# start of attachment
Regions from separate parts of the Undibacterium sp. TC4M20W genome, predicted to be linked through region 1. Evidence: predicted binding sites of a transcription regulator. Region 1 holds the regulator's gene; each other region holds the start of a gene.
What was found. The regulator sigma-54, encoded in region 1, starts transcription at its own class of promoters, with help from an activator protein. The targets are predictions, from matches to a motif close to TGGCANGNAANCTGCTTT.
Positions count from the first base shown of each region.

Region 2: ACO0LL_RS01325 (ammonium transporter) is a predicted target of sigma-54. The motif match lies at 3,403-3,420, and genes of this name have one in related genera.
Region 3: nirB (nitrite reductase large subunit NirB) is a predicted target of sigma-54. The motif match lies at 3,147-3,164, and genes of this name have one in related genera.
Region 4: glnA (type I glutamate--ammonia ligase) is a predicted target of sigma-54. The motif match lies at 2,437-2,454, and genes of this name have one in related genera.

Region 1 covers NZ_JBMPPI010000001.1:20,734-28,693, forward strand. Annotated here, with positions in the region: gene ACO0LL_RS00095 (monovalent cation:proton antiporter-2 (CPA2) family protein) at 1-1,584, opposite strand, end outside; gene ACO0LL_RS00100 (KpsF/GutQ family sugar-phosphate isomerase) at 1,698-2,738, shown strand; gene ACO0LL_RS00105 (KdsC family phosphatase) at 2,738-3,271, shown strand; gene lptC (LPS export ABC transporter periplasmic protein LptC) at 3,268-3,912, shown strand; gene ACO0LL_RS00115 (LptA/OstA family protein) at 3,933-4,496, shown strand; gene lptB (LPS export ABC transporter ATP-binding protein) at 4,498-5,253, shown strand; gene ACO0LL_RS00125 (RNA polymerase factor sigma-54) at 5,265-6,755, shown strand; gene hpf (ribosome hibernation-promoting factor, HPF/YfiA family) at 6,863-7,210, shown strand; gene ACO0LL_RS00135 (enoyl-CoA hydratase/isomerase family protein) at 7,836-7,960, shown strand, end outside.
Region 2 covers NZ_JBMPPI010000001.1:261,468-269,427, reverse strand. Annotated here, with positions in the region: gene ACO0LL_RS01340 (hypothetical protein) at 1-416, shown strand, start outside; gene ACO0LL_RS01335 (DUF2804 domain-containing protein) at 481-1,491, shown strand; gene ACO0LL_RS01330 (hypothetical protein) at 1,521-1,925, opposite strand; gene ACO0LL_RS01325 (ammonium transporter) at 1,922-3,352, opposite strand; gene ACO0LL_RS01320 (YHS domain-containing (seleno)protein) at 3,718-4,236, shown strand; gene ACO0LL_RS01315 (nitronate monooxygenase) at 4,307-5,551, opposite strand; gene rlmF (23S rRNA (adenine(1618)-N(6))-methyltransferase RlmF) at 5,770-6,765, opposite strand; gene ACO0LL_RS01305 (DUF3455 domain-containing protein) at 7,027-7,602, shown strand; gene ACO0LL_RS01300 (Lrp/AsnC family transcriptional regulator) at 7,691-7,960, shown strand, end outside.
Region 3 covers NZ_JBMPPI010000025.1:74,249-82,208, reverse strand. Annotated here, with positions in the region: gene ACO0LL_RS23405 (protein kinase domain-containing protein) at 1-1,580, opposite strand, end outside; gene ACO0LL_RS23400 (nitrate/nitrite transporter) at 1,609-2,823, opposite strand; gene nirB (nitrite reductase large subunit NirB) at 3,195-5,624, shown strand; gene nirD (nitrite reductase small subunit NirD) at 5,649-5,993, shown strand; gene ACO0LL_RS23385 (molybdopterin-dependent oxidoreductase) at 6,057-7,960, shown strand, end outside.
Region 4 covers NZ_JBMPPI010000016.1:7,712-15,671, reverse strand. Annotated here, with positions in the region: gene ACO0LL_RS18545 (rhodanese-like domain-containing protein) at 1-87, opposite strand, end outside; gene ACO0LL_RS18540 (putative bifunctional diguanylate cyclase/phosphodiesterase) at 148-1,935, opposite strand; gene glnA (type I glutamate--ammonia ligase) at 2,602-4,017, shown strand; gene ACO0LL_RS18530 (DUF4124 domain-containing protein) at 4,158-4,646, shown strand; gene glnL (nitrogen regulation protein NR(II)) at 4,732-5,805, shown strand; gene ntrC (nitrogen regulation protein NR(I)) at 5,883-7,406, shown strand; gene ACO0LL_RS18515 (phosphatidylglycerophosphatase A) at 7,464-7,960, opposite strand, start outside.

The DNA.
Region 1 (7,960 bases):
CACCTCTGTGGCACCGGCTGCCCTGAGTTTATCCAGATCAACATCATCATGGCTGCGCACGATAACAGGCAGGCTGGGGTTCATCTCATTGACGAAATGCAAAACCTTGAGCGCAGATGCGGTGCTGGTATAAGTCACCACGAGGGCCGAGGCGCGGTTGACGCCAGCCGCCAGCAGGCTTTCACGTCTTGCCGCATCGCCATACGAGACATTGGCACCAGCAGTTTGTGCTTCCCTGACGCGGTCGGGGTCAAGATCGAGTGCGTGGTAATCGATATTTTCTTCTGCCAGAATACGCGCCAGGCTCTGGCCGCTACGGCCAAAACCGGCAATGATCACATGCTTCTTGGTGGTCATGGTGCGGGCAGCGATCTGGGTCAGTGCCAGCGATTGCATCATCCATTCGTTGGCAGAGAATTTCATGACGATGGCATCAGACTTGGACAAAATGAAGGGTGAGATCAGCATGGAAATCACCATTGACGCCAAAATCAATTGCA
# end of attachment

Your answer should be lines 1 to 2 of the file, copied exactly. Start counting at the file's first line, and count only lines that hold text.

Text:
Regions from separate parts of the Undibacterium sp. TC4M20W genome, predicted to be linked through region 1. Evidence: predicted binding sites of a transcription regulator. Region 1 holds the regulator's gene; each other region holds the start of a gene.
What was found. The regulator sigma-54, encoded in region 1, starts transcription at its own class of promoters, with help from an activator protein. The targets are predictions, from matches to a motif close to TGGCANGNAANCTGCTTT.